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CASI Kit Part 6 - Integrating SQL Azure with SharePoint 2010 and Windows Azure

CASI Kit Part 6 - Integrating SQL Azure with SharePoint 2010 and Windows Azure

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This post is most useful when used as a companion to my five-part series on the CASI (Claims, Azure and SharePoint Integration) Kit. 

·         Part 1:  an introductory overview of the entire framework and solution and described what the series is going to try and cover.

·         Part 2:  the guidance part of the CASI Kit.  It starts with making WCF the front end for all your data – could be datasets, Xml, custom classes, or just straight up Html.  In phase 1 we take your standard WCF service and make it claims aware – that’s what allows us to take the user token from SharePoint and send it across application or data center boundaries to our custom WCF applications.  In phase 2 I’ll go through the list of all the things you need to do take this typical WCF application from on premises to hosted up in Windows Azure.  Once that is complete you’ll have the backend in place to support a multi-application, multi-datacenter with integrated authentication.

·         Part 3:  describes the custom toolkit assembly that provides the glue to connect your claims-aware WCF application in the cloud and your SharePoint farm.  I’ll go through how you use the assembly, talk about the pretty easy custom control you need to create (about 5 lines of code) and how you can host it in a page in the _layouts directory as a means to retrieve and render data in web part.  The full source code for the sample custom control and _layouts page will also be posted.

·         Part 4:  the web part that I’m including with the CASI Kit.  It provides an out of the box, no-code solution for you to hook up and connect with an asynchronous client-side query to retrieve data from your cloud-hosted service and then display it in the web part.  It also has hooks built into it so you can customize it quite a bit and use your own JavaScript functions to render the data.

·         Part 5:  a brief walk-through of a couple of sample applications that demonstrate some other scenarios for using the custom control you build that’s described in part 3 in a couple of other common scenarios.  One will be using the control to retrieve some kind of user or configuration data and storing it in the ASP.NET cache, then using it in a custom web part.  The other scenario will be using the custom control to retrieve data from Azure and use it a custom task; in this case, a custom SharePoint timer job.  The full source code for these sample applications will also be posted.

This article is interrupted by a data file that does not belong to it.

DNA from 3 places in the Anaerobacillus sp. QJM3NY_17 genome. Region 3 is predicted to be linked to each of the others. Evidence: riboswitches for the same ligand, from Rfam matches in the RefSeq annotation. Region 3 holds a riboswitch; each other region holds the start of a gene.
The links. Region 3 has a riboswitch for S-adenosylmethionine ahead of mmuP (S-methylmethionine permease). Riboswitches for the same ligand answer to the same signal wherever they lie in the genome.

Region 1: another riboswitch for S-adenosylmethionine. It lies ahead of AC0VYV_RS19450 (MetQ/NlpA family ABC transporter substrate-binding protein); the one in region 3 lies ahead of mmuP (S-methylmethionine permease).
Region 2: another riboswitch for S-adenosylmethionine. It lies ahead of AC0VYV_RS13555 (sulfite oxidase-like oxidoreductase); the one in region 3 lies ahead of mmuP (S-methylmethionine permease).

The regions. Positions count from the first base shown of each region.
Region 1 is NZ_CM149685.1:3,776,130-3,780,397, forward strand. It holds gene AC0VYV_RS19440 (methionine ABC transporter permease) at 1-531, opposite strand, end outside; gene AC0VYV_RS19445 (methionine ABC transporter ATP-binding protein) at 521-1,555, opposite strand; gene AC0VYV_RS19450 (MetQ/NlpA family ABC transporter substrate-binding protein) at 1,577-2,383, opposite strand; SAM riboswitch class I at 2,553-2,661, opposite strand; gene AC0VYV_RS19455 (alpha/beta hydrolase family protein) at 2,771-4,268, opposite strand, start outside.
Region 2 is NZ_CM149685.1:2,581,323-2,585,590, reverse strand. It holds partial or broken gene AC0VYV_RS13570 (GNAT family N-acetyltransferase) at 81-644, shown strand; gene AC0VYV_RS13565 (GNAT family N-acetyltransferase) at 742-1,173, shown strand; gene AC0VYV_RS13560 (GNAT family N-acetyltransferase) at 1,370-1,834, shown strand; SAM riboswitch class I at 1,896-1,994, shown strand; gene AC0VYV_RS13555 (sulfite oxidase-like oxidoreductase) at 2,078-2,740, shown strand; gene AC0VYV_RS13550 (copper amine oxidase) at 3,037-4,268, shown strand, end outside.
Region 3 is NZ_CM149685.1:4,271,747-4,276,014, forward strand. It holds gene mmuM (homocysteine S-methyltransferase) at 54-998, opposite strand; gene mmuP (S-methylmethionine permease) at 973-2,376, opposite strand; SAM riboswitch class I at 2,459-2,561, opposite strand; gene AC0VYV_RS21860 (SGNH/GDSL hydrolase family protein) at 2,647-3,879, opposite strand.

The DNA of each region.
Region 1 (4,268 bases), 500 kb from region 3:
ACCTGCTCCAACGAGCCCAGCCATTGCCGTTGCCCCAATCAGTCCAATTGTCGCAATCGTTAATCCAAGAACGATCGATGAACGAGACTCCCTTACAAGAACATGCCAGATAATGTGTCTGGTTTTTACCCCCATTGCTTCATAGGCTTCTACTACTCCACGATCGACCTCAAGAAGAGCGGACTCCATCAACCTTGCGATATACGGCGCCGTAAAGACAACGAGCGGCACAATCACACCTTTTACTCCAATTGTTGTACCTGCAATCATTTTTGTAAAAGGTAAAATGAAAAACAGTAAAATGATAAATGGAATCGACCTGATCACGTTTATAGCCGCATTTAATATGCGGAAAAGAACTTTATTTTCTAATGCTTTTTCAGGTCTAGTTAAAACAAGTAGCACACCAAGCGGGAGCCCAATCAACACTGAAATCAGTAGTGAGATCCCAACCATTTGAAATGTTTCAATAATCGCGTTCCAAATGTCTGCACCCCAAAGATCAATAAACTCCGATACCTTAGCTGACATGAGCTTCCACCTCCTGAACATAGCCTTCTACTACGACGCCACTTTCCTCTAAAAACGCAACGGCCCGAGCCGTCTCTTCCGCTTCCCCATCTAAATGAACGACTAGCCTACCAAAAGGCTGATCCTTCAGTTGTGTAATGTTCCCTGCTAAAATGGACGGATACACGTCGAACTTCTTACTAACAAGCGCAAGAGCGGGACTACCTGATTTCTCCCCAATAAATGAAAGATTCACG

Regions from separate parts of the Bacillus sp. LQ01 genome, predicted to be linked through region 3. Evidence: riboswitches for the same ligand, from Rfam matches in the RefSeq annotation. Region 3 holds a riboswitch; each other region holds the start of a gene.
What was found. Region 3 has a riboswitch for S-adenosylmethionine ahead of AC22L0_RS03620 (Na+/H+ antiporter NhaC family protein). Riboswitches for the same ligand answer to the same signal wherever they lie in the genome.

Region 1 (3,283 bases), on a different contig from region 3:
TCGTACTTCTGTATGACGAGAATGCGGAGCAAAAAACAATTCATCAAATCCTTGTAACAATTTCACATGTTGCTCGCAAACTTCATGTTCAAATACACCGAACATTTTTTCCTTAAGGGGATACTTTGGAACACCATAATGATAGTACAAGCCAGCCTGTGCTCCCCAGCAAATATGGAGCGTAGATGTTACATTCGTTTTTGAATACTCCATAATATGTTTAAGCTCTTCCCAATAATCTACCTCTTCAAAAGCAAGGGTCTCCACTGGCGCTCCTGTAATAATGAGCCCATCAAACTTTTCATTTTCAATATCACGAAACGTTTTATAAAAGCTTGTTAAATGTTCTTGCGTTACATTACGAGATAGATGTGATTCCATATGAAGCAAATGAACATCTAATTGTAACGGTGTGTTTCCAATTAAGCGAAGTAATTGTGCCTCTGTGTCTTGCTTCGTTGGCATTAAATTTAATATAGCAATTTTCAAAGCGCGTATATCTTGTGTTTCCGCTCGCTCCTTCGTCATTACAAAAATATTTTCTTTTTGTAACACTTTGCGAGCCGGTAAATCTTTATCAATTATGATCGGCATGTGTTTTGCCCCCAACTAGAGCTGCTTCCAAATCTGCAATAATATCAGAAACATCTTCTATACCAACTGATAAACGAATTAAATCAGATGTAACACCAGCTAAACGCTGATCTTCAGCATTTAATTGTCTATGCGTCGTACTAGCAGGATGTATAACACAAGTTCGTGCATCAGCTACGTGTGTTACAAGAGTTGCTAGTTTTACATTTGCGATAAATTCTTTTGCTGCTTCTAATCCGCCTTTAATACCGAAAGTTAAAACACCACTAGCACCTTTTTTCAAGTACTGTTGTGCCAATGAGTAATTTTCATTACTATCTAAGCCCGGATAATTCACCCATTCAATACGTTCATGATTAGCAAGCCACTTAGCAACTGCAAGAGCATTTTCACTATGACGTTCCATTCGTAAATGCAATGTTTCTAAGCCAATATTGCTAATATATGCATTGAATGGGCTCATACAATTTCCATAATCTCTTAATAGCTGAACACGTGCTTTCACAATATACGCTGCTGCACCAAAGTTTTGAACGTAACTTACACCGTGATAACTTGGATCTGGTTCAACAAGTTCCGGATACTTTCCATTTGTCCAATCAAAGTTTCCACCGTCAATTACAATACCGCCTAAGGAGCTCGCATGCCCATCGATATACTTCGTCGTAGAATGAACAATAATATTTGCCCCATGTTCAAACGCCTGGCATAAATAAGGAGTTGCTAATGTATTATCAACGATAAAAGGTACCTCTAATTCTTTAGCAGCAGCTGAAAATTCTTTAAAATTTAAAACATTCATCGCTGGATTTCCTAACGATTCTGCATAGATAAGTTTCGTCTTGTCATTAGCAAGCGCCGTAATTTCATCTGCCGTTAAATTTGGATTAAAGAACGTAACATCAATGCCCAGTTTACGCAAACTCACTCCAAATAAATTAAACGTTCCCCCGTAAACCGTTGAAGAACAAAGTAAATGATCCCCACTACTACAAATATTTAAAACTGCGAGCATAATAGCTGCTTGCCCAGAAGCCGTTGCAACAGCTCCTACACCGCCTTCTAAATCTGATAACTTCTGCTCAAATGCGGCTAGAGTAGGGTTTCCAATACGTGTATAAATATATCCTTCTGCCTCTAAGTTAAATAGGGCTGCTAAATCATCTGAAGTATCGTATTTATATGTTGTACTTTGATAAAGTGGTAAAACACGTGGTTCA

With the CASI Kit I gave you some guidance and tools to help you connect pretty easily and quickly to Windows Azure from SharePoint 2010, while sending along the token for the current user so you can make very granular security decisions.  The original WCF application that the CASI Kit consumed just used a hard-coded collection of data that it exposed.  In a subsequent build (and not really documented in the CASI Kit postings), I upgraded the data portion of it so that it stored and retrieved data using Windows Azure table storage.  Now, I’ve improved it quite a bit more by building out the data in SQL Azure and having my WCF in Windows Azure retrieve data from there.  This really is a multi-cloud application suite now:  Windows Azure, SQL Azure, and (ostensibly) SharePoint Online.  The point of this post is really just to share a few tips when working with SQL Azure so you can get it incorporated more quickly into your development projects.

Integration Tips

1.       You really must upgrade to SQL 2008 R2 in order to be able to open SQL Azure databases with the SQL Server Management Studio tool.  You can technically make SQL Server 2008 work, but there are a bunch of hacky work around steps to make that happen.  2008 R2 has it baked in the box and you will get the best experience there.  If you really want to go the 2008 work-around route, check out this link:  http://social.technet.microsoft.com/wiki/contents/articles/developing-and-deploying-with-sql-azure.aspx.  There are actually a few good tips in this article so it’s worth a read no matter what.